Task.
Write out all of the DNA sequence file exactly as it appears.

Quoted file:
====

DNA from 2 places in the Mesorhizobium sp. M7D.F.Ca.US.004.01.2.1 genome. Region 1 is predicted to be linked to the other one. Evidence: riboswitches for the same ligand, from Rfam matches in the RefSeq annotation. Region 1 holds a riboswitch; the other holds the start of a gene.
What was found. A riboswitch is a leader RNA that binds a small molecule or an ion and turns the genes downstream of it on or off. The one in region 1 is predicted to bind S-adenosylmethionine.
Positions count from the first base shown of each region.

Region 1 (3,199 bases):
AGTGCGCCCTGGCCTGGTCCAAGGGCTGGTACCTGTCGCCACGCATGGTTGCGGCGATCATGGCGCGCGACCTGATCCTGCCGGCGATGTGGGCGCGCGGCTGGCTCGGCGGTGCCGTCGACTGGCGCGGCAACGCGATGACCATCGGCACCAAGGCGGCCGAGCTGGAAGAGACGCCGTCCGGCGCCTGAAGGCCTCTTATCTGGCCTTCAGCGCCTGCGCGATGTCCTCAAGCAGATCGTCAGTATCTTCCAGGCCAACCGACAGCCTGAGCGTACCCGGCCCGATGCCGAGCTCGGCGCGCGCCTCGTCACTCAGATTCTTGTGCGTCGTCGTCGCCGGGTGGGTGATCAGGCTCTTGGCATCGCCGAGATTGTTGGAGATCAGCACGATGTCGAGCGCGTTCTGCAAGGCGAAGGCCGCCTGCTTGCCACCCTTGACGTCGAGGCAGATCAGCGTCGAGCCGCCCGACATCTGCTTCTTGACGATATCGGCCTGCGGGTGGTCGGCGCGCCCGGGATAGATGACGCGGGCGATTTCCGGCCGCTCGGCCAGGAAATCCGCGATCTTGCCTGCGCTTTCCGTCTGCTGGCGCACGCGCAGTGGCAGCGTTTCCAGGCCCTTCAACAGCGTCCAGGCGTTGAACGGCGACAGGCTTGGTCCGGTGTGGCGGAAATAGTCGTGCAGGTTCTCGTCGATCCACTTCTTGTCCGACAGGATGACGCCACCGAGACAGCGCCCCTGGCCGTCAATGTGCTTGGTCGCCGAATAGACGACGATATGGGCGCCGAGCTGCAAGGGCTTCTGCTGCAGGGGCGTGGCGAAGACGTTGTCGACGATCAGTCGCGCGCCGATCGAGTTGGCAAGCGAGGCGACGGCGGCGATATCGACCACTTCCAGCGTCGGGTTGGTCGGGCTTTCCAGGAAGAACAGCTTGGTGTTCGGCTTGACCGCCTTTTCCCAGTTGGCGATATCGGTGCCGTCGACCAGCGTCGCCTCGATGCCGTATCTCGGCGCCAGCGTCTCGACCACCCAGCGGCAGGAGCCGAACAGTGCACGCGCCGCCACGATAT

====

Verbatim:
DNA from 2 places in the Mesorhizobium sp. M7D.F.Ca.US.004.01.2.1 genome. Region 1 is predicted to be linked to the other one. Evidence: riboswitches for the same ligand, from Rfam matches in the RefSeq annotation. Region 1 holds a riboswitch; the other holds the start of a gene.
What was found. A riboswitch is a leader RNA that binds a small molecule or an ion and turns the genes downstream of it on or off. The one in region 1 is predicted to bind S-adenosylmethionine.
Positions count from the first base shown of each region.

Region 1 (3,199 bases):
AGTGCGCCCTGGCCTGGTCCAAGGGCTGGTACCTGTCGCCACGCATGGTTGCGGCGATCATGGCGCGCGACCTGATCCTGCCGGCGATGTGGGCGCGCGGCTGGCTCGGCGGTGCCGTCGACTGGCGCGGCAACGCGATGACCATCGGCACCAAGGCGGCCGAGCTGGAAGAGACGCCGTCCGGCGCCTGAAGGCCTCTTATCTGGCCTTCAGCGCCTGCGCGATGTCCTCAAGCAGATCGTCAGTATCTTCCAGGCCAACCGACAGCCTGAGCGTACCCGGCCCGATGCCGAGCTCGGCGCGCGCCTCGTCACTCAGATTCTTGTGCGTCGTCGTCGCCGGGTGGGTGATCAGGCTCTTGGCATCGCCGAGATTGTTGGAGATCAGCACGATGTCGAGCGCGTTCTGCAAGGCGAAGGCCGCCTGCTTGCCACCCTTGACGTCGAGGCAGATCAGCGTCGAGCCGCCCGACATCTGCTTCTTGACGATATCGGCCTGCGGGTGGTCGGCGCGCCCGGGATAGATGACGCGGGCGATTTCCGGCCGCTCGGCCAGGAAATCCGCGATCTTGCCTGCGCTTTCCGTCTGCTGGCGCACGCGCAGTGGCAGCGTTTCCAGGCCCTTCAACAGCGTCCAGGCGTTGAACGGCGACAGGCTTGGTCCGGTGTGGCGGAAATAGTCGTGCAGGTTCTCGTCGATCCACTTCTTGTCCGACAGGATGACGCCACCGAGACAGCGCCCCTGGCCGTCAATGTGCTTGGTCGCCGAATAGACGACGATATGGGCGCCGAGCTGCAAGGGCTTCTGCTGCAGGGGCGTGGCGAAGACGTTGTCGACGATCAGTCGCGCGCCGATCGAGTTGGCAAGCGAGGCGACGGCGGCGATATCGACCACTTCCAGCGTCGGGTTGGTCGGGCTTTCCAGGAAGAACAGCTTGGTGTTCGGCTTGACCGCCTTTTCCCAGTTGGCGATATCGGTGCCGTCGACCAGCGTCGCCTCGATGCCGTATCTCGGCGCCAGCGTCTCGACCACCCAGCGGCAGGAGCCGAACAGTGCACGCGCCGCCACGATAT